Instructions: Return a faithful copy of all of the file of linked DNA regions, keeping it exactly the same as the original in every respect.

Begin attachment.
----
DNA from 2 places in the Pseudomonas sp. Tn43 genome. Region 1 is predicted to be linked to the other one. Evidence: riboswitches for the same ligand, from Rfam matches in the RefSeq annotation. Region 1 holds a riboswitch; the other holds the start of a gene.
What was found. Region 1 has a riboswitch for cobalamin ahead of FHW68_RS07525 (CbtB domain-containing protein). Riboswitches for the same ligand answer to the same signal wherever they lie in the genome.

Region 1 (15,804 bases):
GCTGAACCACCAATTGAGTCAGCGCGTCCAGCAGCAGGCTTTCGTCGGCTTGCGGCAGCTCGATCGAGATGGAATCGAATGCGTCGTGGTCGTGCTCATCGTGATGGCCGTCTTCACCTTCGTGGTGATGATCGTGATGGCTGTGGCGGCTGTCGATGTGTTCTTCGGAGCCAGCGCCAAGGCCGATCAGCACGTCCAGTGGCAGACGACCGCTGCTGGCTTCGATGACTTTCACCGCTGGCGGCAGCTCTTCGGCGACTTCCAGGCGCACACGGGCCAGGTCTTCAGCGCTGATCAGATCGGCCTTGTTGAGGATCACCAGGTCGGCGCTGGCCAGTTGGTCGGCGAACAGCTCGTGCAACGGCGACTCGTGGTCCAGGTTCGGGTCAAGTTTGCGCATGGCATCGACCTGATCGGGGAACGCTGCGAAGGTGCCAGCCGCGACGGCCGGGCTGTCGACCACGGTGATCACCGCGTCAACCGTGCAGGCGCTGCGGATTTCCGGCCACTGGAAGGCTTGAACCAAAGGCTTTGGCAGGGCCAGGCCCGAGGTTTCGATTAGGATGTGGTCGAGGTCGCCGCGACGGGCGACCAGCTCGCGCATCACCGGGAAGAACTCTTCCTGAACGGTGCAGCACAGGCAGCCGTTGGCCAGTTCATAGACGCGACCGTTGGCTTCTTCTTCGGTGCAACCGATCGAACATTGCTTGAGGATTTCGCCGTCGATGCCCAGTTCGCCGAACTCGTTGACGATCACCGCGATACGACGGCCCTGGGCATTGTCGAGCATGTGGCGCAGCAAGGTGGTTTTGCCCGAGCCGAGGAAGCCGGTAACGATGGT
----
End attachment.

DNA from 2 places in the Pseudomonas sp. Tn43 genome. Region 1 is predicted to be linked to the other one. Evidence: riboswitches for the same ligand, from Rfam matches in the RefSeq annotation. Region 1 holds a riboswitch; the other holds the start of a gene.
What was found. Region 1 has a riboswitch for cobalamin ahead of FHW68_RS07525 (CbtB domain-containing protein). Riboswitches for the same ligand answer to the same signal wherever they lie in the genome.

Region 1 (15,804 bases):
GCTGAACCACCAATTGAGTCAGCGCGTCCAGCAGCAGGCTTTCGTCGGCTTGCGGCAGCTCGATCGAGATGGAATCGAATGCGTCGTGGTCGTGCTCATCGTGATGGCCGTCTTCACCTTCGTGGTGATGATCGTGATGGCTGTGGCGGCTGTCGATGTGTTCTTCGGAGCCAGCGCCAAGGCCGATCAGCACGTCCAGTGGCAGACGACCGCTGCTGGCTTCGATGACTTTCACCGCTGGCGGCAGCTCTTCGGCGACTTCCAGGCGCACACGGGCCAGGTCTTCAGCGCTGATCAGATCGGCCTTGTTGAGGATCACCAGGTCGGCGCTGGCCAGTTGGTCGGCGAACAGCTCGTGCAACGGCGACTCGTGGTCCAGGTTCGGGTCAAGTTTGCGCATGGCATCGACCTGATCGGGGAACGCTGCGAAGGTGCCAGCCGCGACGGCCGGGCTGTCGACCACGGTGATCACCGCGTCAACCGTGCAGGCGCTGCGGATTTCCGGCCACTGGAAGGCTTGAACCAAAGGCTTTGGCAGGGCCAGGCCCGAGGTTTCGATTAGGATGTGGTCGAGGTCGCCGCGACGGGCGACCAGCTCGCGCATCACCGGGAAGAACTCTTCCTGAACGGTGCAGCACAGGCAGCCGTTGGCCAGTTCATAGACGCGACCGTTGGCTTCTTCTTCGGTGCAACCGATCGAACATTGCTTGAGGATTTCGCCGTCGATGCCCAGTTCGCCGAACTCGTTGACGATCACCGCGATACGACGGCCCTGGGCATTGTCGAGCATGTGGCGCAGCAAGGTGGTTTTGCCCGAGCCGAGGAAGCCGGTAACGATGGT